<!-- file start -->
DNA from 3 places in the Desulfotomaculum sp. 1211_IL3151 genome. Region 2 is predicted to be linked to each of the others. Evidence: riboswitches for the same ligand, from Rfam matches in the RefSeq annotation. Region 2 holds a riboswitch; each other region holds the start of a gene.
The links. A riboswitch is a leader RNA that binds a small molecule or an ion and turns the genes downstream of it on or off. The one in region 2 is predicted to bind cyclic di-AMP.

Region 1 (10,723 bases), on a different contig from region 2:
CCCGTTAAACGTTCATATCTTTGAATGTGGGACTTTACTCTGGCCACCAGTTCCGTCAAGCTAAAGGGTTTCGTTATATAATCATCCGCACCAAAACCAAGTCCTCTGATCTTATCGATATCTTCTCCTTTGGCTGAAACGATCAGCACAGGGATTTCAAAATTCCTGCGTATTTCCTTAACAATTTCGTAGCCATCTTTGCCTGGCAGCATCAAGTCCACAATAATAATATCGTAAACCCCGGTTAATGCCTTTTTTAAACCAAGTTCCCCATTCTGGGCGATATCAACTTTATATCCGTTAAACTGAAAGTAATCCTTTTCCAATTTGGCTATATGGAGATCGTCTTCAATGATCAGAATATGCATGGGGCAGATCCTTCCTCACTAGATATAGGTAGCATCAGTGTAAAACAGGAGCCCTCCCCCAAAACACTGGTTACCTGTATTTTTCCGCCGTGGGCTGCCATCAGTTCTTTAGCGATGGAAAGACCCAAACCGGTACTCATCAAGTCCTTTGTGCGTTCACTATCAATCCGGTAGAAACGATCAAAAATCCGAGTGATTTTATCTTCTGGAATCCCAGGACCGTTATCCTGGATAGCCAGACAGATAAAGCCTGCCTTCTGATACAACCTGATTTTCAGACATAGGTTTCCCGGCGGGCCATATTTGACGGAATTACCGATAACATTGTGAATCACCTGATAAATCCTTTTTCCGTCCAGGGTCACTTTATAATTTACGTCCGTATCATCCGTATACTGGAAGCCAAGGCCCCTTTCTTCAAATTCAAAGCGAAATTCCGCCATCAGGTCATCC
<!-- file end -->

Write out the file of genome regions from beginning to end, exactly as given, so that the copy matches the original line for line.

DNA from 3 places in the Desulfotomaculum sp. 1211_IL3151 genome. Region 2 is predicted to be linked to each of the others. Evidence: riboswitches for the same ligand, from Rfam matches in the RefSeq annotation. Region 2 holds a riboswitch; each other region holds the start of a gene.
The links. A riboswitch is a leader RNA that binds a small molecule or an ion and turns the genes downstream of it on or off. The one in region 2 is predicted to bind cyclic di-AMP.

Region 1 (10,723 bases), on a different contig from region 2:
CCCGTTAAACGTTCATATCTTTGAATGTGGGACTTTACTCTGGCCACCAGTTCCGTCAAGCTAAAGGGTTTCGTTATATAATCATCCGCACCAAAACCAAGTCCTCTGATCTTATCGATATCTTCTCCTTTGGCTGAAACGATCAGCACAGGGATTTCAAAATTCCTGCGTATTTCCTTAACAATTTCGTAGCCATCTTTGCCTGGCAGCATCAAGTCCACAATAATAATATCGTAAACCCCGGTTAATGCCTTTTTTAAACCAAGTTCCCCATTCTGGGCGATATCAACTTTATATCCGTTAAACTGAAAGTAATCCTTTTCCAATTTGGCTATATGGAGATCGTCTTCAATGATCAGAATATGCATGGGGCAGATCCTTCCTCACTAGATATAGGTAGCATCAGTGTAAAACAGGAGCCCTCCCCCAAAACACTGGTTACCTGTATTTTTCCGCCGTGGGCTGCCATCAGTTCTTTAGCGATGGAAAGACCCAAACCGGTACTCATCAAGTCCTTTGTGCGTTCACTATCAATCCGGTAGAAACGATCAAAAATCCGAGTGATTTTATCTTCTGGAATCCCAGGACCGTTATCCTGGATAGCCAGACAGATAAAGCCTGCCTTCTGATACAACCTGATTTTCAGACATAGGTTTCCCGGCGGGCCATATTTGACGGAATTACCGATAACATTGTGAATCACCTGATAAATCCTTTTTCCGTCCAGGGTCACTTTATAATTTACGTCCGTATCATCCGTATACTGGAAGCCAAGGCCCCTTTCTTCAAATTCAAAGCGAAATTCCGCCATCAGGTCATCC